P.S. I Love You

Movie review by
S. Jhoanna Robledo, Common Sense Media
P.S. I Love You Movie Poster Image
Popular with kids
Tragic romance is too intense for younger kids.
  • PG-13
  • 2007
  • 126 minutes

Parents say

age 15+
Based on 3 reviews

Kids say

age 13+
Based on 27 reviews

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A lot or a little?

The parents' guide to what's in this movie.

Positive Messages

A woman sizes up men by their physical attributes (and talks loudly about it); friends fight and ignore each other or yell at each other on voicemail; a couple threatens to walk out on each other; a man's Tourette Syndrome is sometimes played for laughs. That said, in the end, the movie is about how friends and family members (dead or alive) support and love each other.


A couple fights loudly, slamming doors. Grief scenes are emotionally painful.


Couples kiss, sometimes while barely clothed in bed (though nothing but shoulders is glimpsed under the covers); men and women prance around in their underwear; one shot of a naked man's behind; close ups on abs; a woman discusses men's body parts candidly (and a man takes her to task for it); a woman propositions men in social situations.


Language includes "s--t," "a--hole," "son of a bitch," "goddamn," and the like.


Some mention of specific products/brands, including eBay and Marc Jacobs (specifically, his shoes). Holly has a killer designer wardrobe that, in real life, she probably wouldn't be able to afford.

Drinking, Drugs & Smoking

Some drinking in bars and at musical events, as well as at a funeral. A few times, Holly and her friends end up plastered.

What parents need to know

Parents need to know that, contrary to what the ad campaign might have you believe, this is a somewhat sad movie that deals with loss and grief -- not a straightforward romantic comedy. Its messages -- tell the people you care about that you love them before it's too late, and live life to the fullest -- are admirable, and its characters are goodhearted. But there's a fair amount of strong language (no "f--k," though there's plenty of "s--t" and "goddamn"), some frank talk about sex, and partial nudity. The movie also seems obsessed with getting the main character, Holly, hooked up with another man, as if that's the only fix for the widowed heart.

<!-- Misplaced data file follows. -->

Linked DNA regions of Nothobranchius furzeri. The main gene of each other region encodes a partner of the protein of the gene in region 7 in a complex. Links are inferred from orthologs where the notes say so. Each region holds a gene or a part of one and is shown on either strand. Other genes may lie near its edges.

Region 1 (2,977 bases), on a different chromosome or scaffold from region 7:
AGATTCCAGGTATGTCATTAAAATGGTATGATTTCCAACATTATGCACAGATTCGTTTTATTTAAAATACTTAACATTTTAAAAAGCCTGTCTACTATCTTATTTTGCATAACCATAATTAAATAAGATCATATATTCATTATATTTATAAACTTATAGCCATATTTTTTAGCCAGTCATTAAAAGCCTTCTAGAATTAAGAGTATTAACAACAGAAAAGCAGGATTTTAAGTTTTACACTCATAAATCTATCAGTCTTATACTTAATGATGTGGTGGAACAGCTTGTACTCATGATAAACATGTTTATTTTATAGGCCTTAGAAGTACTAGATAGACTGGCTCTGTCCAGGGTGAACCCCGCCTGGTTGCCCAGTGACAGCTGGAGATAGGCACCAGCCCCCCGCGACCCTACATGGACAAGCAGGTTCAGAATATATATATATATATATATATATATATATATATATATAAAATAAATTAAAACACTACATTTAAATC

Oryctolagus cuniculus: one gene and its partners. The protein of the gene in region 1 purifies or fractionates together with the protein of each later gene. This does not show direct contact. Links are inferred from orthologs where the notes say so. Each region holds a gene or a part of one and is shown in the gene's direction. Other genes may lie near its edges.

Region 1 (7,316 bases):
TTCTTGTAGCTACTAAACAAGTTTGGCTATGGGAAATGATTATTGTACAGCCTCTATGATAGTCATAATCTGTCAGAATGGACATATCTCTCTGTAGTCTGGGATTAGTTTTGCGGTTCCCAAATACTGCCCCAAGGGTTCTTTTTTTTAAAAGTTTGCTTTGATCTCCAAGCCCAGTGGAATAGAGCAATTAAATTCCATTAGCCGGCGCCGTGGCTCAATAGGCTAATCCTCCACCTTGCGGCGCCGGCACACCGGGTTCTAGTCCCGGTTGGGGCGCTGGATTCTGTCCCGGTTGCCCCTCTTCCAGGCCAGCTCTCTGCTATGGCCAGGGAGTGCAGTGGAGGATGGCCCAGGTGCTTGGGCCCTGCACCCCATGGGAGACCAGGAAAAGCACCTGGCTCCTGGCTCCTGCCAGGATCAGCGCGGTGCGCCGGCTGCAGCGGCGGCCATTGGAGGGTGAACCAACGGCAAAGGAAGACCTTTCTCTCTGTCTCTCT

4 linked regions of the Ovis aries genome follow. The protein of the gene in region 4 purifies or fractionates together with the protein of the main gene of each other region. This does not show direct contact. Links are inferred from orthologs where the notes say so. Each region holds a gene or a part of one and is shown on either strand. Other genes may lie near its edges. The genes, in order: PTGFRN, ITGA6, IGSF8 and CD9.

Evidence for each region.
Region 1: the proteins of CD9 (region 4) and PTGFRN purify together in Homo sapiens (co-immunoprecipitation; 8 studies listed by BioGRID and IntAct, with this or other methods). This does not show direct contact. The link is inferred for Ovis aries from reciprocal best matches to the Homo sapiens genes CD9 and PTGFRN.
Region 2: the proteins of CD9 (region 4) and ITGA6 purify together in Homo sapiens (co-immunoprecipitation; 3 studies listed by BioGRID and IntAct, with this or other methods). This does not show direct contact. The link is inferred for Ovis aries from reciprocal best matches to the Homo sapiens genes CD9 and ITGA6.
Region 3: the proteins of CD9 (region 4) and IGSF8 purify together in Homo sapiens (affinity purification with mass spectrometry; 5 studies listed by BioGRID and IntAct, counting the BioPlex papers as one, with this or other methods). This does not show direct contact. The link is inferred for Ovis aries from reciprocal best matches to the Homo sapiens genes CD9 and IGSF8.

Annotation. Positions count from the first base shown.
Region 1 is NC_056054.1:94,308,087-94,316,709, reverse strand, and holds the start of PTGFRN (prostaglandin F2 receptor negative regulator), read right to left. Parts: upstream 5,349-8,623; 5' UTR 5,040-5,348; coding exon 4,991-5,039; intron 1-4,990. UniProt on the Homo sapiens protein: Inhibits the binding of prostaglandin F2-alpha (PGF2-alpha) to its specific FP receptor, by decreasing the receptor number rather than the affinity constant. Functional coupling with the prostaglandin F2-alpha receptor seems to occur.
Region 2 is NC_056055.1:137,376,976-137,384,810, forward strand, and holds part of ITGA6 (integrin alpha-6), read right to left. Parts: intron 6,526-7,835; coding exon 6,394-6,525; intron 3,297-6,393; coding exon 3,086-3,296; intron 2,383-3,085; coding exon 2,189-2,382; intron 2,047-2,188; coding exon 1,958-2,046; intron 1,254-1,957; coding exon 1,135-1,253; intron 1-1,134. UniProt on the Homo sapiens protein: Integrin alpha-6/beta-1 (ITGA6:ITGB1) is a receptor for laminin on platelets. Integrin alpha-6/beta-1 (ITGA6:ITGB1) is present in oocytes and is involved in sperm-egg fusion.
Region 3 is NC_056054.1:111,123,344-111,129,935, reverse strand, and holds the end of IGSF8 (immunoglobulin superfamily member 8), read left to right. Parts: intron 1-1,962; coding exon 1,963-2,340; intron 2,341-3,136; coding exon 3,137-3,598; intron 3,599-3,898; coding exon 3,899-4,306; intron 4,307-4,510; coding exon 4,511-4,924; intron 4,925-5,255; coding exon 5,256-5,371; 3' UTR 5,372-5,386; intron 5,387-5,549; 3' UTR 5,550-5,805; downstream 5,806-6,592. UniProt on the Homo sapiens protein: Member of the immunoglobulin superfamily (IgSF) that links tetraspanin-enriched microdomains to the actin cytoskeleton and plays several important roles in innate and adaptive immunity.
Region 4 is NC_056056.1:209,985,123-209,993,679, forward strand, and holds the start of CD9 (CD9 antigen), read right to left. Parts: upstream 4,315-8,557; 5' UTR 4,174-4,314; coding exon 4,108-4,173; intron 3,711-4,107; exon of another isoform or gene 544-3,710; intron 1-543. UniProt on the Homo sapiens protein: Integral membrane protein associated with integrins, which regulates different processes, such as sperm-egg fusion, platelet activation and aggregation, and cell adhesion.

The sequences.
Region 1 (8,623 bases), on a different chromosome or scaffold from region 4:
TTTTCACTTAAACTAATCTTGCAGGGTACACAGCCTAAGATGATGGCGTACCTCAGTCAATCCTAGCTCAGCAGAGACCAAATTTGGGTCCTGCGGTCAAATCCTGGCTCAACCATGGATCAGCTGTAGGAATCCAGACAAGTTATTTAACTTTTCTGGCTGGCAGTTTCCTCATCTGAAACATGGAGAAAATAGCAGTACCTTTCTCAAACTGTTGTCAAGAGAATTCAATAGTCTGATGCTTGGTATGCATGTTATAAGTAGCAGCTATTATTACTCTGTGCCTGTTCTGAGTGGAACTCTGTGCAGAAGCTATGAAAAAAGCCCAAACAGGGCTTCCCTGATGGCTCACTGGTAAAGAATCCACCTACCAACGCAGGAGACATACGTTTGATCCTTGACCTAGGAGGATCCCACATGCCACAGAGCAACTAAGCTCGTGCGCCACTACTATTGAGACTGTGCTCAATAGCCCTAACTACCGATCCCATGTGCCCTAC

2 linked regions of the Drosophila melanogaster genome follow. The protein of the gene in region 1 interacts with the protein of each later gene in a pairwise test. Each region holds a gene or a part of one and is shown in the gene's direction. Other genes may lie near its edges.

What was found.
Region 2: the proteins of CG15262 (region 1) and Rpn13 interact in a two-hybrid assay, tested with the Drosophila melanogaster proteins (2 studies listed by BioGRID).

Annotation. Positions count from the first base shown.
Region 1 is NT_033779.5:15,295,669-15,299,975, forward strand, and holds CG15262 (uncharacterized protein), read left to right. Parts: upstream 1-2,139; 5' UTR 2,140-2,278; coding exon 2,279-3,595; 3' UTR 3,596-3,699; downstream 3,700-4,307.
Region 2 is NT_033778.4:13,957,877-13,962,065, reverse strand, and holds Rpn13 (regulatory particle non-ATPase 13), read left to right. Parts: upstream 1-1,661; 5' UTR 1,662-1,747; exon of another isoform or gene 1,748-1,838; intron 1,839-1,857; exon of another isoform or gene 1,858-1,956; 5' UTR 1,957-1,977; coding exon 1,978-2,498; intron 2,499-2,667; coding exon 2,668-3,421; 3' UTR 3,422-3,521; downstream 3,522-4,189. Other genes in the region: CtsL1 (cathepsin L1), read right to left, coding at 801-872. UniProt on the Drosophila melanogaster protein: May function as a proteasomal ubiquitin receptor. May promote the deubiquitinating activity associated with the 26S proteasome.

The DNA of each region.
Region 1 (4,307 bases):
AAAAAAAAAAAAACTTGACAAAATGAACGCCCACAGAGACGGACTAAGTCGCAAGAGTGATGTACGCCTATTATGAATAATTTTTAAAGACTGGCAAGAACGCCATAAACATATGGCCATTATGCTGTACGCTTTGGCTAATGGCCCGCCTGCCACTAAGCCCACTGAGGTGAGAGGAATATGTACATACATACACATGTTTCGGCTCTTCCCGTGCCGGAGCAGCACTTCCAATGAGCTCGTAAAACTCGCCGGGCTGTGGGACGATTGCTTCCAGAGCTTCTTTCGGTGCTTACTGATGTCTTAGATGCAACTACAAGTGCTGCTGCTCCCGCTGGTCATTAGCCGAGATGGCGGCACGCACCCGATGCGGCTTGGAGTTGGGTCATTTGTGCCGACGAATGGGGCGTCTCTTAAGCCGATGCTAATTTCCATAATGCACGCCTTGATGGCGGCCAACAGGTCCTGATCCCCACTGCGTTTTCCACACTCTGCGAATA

User Reviews

  • Parents say
  • Kids say
Adult Written byPeaches1 August 6, 2018

Love this movie

I really enjoy this movie! I have watched it every time I see it on TV. a nice , romantic, sad and funny story! Unlike some of the movies made today that ar... Continue reading
Adult Written bybitesizemoviereview August 6, 2012

Lukewarm movie, okay for teens

A sad romance/drama. The acting is not great and the plot is pretty sappy. Still, this movie is powerful because of the themes of grief, loss and hope. There is... Continue reading
Teen, 17 years old Written byPotatertot August 6, 2019
Awesome movie! Elements of grief and death are present, hence the higher age range rating. But if mature enough to view, has an excellent message of coping with... Continue reading
Kid, 12 years old March 7, 2019

What's the story?

P.S. I LOVE YOU is a sweet and fairly moving film that somewhat convincingly traces the trajectory of grief. After her husband, Gerry (Gerard Butler), a charismatic Irishman, dies much too young of a brain tumor, Manhattan real estate broker Holly Kennedy (Hilary Swank) is overcome with grief. She holes up in their apartment, watching Bette Davis movies, mooning over Gerry's pictures, wearing his clothes, and skipping her daily shower. Her sorrow virtually paralyzes her. (Crying yet?) But one day, she receives a letter that Gerry wrote to her before he passed away -- the first of many urging her to break out of her mournful shell. He insists that Holly celebrate her birthday with her friends, try karaoke, fly to Ireland (where she hooks up with the very attractive Jeffrey Dean Morgan).

Is it any good?

P.S. I Love You would be fine if it were a drama. But it's supposed to be a romantic comedy, a chick flick -- or at least it's been pitched that way in ads and trailers, and therein lies the problem. There's no denying Swank's talent, but let's face it: She's better off in the dramas that made her famous than in a frothy movie like this. Try as she might, she's just too serious, too -- dare we say it? -- good at emoting her sadness that she's unable to make this film much fun. (And isn't that the point of a rom-com?) Not even the presence of a comic genius like Lisa Kudrow can pull the movie out of its misery. Even the usually appealing Harry Connick Jr. is a dud here as an oddball love interest who can't hold back his often-rude observations (he has Tourette Syndrome)

It's not that P.S. I Love You doesn't have any redeeming value. On the contrary; it's entertaining enough. Director Richard LaGravenese has some fine moments; the Emerald Isle looks beautiful, indeed, and the story unfolds at a jaunty enough pace. (There's also a small, refreshing twist near the end.) But what's the deal with the stereotypes? Do all Irishmen smile, sing, and play the guitar? And enough already with Swank's abs, of which there are way too many close-ups.

Ultimately, though, it's a lightweight attempt to imbue lightness onto a dark subject. The moral of the story? Widowhood isn't funny. At least not in this film.

Talk to your kids about ...

  • Families can talk about how this movie compares to other romantic comedies. How does the sad premise affect the overall tone? Can approaching grief with humor help make it easier to bear? Why or why not? Also, why do you think so many people expect Holly to fall in love with someone else? Do Hollywood movies perpetuate the idea that, to move on after a loss, you have to fall in love again? Is that realistic? Does the film's ending, especially the part about romance, surprise you? Why?

Movie details

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